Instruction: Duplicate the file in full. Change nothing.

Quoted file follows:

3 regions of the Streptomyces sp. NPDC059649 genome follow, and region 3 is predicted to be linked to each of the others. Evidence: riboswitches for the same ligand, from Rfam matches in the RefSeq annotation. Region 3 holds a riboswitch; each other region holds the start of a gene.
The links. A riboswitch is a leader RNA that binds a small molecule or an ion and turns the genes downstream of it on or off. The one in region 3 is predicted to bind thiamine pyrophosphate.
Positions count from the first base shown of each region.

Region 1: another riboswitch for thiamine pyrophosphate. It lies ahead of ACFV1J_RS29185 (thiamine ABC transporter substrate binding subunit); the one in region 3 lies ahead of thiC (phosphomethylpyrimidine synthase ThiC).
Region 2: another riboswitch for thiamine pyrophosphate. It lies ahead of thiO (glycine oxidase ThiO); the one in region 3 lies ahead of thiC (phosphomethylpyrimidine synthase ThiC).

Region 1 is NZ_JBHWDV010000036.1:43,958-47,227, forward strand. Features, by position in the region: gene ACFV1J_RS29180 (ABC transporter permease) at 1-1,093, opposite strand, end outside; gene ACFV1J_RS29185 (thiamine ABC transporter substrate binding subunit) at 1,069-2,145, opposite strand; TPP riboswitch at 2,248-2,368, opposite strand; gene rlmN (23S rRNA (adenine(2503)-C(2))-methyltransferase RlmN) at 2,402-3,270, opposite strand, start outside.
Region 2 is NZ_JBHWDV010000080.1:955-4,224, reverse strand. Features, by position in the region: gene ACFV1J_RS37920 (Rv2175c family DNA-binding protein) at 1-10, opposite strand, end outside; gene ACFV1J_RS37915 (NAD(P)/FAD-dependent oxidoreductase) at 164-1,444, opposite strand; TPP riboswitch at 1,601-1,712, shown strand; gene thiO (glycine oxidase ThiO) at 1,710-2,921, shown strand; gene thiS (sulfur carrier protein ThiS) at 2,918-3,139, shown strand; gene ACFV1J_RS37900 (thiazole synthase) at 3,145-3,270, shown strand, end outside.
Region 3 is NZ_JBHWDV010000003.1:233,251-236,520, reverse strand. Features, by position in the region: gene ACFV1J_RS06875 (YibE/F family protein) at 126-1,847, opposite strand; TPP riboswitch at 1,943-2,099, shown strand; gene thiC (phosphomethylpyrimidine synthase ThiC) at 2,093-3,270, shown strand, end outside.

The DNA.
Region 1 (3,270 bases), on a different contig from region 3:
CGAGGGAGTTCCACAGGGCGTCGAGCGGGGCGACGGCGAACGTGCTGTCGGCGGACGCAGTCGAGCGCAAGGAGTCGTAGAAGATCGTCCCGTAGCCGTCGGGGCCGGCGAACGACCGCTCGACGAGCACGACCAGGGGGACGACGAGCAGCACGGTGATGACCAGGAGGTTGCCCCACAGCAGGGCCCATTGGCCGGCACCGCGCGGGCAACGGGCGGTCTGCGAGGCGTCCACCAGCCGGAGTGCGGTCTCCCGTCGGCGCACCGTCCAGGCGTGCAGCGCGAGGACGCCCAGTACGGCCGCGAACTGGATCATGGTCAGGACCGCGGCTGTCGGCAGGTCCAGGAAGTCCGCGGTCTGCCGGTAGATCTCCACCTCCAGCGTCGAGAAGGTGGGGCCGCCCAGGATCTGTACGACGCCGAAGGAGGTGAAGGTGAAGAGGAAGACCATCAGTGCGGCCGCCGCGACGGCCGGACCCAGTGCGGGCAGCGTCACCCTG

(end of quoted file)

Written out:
3 regions of the Streptomyces sp. NPDC059649 genome follow, and region 3 is predicted to be linked to each of the others. Evidence: riboswitches for the same ligand, from Rfam matches in the RefSeq annotation. Region 3 holds a riboswitch; each other region holds the start of a gene.
The links. A riboswitch is a leader RNA that binds a small molecule or an ion and turns the genes downstream of it on or off. The one in region 3 is predicted to bind thiamine pyrophosphate.
Positions count from the first base shown of each region.

Region 1: another riboswitch for thiamine pyrophosphate. It lies ahead of ACFV1J_RS29185 (thiamine ABC transporter substrate binding subunit); the one in region 3 lies ahead of thiC (phosphomethylpyrimidine synthase ThiC).
Region 2: another riboswitch for thiamine pyrophosphate. It lies ahead of thiO (glycine oxidase ThiO); the one in region 3 lies ahead of thiC (phosphomethylpyrimidine synthase ThiC).

Region 1 is NZ_JBHWDV010000036.1:43,958-47,227, forward strand. Features, by position in the region: gene ACFV1J_RS29180 (ABC transporter permease) at 1-1,093, opposite strand, end outside; gene ACFV1J_RS29185 (thiamine ABC transporter substrate binding subunit) at 1,069-2,145, opposite strand; TPP riboswitch at 2,248-2,368, opposite strand; gene rlmN (23S rRNA (adenine(2503)-C(2))-methyltransferase RlmN) at 2,402-3,270, opposite strand, start outside.
Region 2 is NZ_JBHWDV010000080.1:955-4,224, reverse strand. Features, by position in the region: gene ACFV1J_RS37920 (Rv2175c family DNA-binding protein) at 1-10, opposite strand, end outside; gene ACFV1J_RS37915 (NAD(P)/FAD-dependent oxidoreductase) at 164-1,444, opposite strand; TPP riboswitch at 1,601-1,712, shown strand; gene thiO (glycine oxidase ThiO) at 1,710-2,921, shown strand; gene thiS (sulfur carrier protein ThiS) at 2,918-3,139, shown strand; gene ACFV1J_RS37900 (thiazole synthase) at 3,145-3,270, shown strand, end outside.
Region 3 is NZ_JBHWDV010000003.1:233,251-236,520, reverse strand. Features, by position in the region: gene ACFV1J_RS06875 (YibE/F family protein) at 126-1,847, opposite strand; TPP riboswitch at 1,943-2,099, shown strand; gene thiC (phosphomethylpyrimidine synthase ThiC) at 2,093-3,270, shown strand, end outside.

The DNA.
Region 1 (3,270 bases), on a different contig from region 3:
CGAGGGAGTTCCACAGGGCGTCGAGCGGGGCGACGGCGAACGTGCTGTCGGCGGACGCAGTCGAGCGCAAGGAGTCGTAGAAGATCGTCCCGTAGCCGTCGGGGCCGGCGAACGACCGCTCGACGAGCACGACCAGGGGGACGACGAGCAGCACGGTGATGACCAGGAGGTTGCCCCACAGCAGGGCCCATTGGCCGGCACCGCGCGGGCAACGGGCGGTCTGCGAGGCGTCCACCAGCCGGAGTGCGGTCTCCCGTCGGCGCACCGTCCAGGCGTGCAGCGCGAGGACGCCCAGTACGGCCGCGAACTGGATCATGGTCAGGACCGCGGCTGTCGGCAGGTCCAGGAAGTCCGCGGTCTGCCGGTAGATCTCCACCTCCAGCGTCGAGAAGGTGGGGCCGCCCAGGATCTGTACGACGCCGAAGGAGGTGAAGGTGAAGAGGAAGACCATCAGTGCGGCCGCCGCGACGGCCGGACCCAGTGCGGGCAGCGTCACCCTG